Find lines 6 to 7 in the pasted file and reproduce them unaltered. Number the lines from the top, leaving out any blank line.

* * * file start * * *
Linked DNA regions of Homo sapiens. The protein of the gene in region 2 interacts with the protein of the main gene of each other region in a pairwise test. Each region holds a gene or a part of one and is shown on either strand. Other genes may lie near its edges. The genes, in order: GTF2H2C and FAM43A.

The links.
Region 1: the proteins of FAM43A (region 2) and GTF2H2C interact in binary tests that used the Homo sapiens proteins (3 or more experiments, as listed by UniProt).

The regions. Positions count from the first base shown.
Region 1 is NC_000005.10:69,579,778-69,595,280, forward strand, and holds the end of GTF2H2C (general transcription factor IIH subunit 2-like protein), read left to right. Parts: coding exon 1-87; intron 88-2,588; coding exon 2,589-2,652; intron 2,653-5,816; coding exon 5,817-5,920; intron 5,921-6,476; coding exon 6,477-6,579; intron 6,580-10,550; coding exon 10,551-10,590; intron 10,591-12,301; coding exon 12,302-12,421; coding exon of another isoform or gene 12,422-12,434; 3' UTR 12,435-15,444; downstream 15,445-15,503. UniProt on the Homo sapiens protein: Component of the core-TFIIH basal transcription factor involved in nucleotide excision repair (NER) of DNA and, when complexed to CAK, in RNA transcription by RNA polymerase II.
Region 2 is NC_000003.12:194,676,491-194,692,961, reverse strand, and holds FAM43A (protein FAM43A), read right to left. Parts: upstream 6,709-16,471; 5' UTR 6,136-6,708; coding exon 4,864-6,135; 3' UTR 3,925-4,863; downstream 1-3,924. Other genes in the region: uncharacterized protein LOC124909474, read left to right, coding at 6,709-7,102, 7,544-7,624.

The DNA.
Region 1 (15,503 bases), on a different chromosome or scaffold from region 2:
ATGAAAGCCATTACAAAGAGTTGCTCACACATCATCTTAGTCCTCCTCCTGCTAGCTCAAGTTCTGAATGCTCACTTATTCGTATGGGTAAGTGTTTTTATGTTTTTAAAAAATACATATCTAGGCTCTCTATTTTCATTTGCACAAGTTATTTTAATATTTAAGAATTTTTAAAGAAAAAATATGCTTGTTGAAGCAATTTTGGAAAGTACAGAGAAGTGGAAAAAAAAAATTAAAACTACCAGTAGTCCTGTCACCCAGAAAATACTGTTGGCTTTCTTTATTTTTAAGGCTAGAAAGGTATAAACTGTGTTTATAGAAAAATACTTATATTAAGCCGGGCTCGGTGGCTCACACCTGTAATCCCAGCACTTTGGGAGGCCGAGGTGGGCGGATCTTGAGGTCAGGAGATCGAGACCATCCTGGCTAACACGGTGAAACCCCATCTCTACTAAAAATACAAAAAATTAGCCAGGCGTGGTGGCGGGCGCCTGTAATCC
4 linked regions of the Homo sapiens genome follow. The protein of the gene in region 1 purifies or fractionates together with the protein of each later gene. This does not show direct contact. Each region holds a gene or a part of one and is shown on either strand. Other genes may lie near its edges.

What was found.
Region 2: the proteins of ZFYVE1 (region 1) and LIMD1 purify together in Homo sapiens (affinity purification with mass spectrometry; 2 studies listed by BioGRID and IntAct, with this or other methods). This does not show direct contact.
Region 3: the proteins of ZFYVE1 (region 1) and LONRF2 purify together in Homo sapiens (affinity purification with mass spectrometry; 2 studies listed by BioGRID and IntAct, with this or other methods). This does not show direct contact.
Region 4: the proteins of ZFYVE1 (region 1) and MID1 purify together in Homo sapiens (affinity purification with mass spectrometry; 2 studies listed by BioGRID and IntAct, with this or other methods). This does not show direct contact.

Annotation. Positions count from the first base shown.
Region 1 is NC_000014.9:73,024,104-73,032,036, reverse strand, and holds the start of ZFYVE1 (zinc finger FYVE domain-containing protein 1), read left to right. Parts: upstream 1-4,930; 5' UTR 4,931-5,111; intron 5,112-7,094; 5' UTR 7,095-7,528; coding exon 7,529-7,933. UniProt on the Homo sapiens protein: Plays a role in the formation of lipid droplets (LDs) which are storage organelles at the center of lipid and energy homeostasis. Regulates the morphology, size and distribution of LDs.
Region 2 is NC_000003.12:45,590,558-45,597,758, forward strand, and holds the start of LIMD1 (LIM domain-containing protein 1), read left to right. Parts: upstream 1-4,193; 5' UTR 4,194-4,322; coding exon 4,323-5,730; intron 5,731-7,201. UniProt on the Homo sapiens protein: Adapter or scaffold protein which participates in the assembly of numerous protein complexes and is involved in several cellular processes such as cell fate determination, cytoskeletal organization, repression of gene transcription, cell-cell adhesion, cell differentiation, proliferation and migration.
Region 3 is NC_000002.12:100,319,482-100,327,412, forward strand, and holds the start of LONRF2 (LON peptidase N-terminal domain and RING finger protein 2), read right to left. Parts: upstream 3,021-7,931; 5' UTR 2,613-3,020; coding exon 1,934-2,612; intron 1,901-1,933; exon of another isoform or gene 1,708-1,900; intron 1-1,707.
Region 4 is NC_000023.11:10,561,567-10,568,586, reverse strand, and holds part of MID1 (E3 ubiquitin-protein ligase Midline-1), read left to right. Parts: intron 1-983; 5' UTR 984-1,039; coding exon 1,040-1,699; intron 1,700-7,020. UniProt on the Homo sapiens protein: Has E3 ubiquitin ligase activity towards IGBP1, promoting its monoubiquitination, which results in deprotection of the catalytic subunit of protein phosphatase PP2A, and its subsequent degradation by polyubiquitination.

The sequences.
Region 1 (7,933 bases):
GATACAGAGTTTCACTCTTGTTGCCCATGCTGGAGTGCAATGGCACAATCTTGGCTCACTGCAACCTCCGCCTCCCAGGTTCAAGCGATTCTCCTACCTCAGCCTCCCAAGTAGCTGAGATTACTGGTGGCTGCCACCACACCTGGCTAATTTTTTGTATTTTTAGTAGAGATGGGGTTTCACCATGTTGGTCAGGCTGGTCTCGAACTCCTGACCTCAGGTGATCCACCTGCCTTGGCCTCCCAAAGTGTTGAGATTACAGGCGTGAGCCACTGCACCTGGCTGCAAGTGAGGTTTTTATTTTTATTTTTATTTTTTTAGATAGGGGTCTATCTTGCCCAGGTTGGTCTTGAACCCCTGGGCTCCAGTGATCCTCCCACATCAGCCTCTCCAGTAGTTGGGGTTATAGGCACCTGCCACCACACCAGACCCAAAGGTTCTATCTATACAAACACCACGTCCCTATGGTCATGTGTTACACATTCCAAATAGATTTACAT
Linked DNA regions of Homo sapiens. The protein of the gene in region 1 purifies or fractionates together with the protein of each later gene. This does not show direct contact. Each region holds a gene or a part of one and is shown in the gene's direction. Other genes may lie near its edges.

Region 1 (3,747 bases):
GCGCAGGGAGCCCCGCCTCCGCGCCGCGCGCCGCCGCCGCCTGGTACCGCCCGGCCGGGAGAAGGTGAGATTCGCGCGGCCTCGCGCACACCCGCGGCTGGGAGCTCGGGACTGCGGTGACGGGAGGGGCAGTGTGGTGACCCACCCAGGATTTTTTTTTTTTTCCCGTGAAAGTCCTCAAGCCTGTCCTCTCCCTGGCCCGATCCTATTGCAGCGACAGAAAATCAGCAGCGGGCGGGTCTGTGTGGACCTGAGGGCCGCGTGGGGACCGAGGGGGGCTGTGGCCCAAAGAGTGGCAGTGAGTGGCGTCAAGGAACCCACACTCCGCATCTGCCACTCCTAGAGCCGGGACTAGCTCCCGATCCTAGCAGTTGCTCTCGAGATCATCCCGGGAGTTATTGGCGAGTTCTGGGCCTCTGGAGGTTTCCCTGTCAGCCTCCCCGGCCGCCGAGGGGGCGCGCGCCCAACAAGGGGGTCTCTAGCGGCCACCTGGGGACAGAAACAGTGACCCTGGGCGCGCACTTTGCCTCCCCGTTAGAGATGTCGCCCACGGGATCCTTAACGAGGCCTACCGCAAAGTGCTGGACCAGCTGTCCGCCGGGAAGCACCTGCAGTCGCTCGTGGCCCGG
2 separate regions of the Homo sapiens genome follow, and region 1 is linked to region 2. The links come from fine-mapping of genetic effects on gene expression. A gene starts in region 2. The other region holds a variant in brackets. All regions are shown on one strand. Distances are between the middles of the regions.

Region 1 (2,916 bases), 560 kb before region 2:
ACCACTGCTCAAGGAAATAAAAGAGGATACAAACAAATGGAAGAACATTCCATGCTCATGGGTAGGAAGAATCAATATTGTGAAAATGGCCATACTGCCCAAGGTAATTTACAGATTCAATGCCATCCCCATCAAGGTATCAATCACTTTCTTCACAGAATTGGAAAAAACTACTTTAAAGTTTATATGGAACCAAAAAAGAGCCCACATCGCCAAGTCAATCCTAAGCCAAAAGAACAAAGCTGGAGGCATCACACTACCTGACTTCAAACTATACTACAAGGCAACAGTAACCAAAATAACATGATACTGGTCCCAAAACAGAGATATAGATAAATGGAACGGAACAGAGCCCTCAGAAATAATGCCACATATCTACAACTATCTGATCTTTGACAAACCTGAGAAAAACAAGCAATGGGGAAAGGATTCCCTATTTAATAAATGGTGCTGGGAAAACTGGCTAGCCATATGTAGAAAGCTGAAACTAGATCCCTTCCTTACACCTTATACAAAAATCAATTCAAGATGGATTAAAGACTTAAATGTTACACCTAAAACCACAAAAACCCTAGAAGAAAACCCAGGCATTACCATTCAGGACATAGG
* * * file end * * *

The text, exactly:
Region 2 is NC_000003.12:194,676,491-194,692,961, reverse strand, and holds FAM43A (protein FAM43A), read right to left. Parts: upstream 6,709-16,471; 5' UTR 6,136-6,708; coding exon 4,864-6,135; 3' UTR 3,925-4,863; downstream 1-3,924. Other genes in the region: uncharacterized protein LOC124909474, read left to right, coding at 6,709-7,102, 7,544-7,624.

The DNA.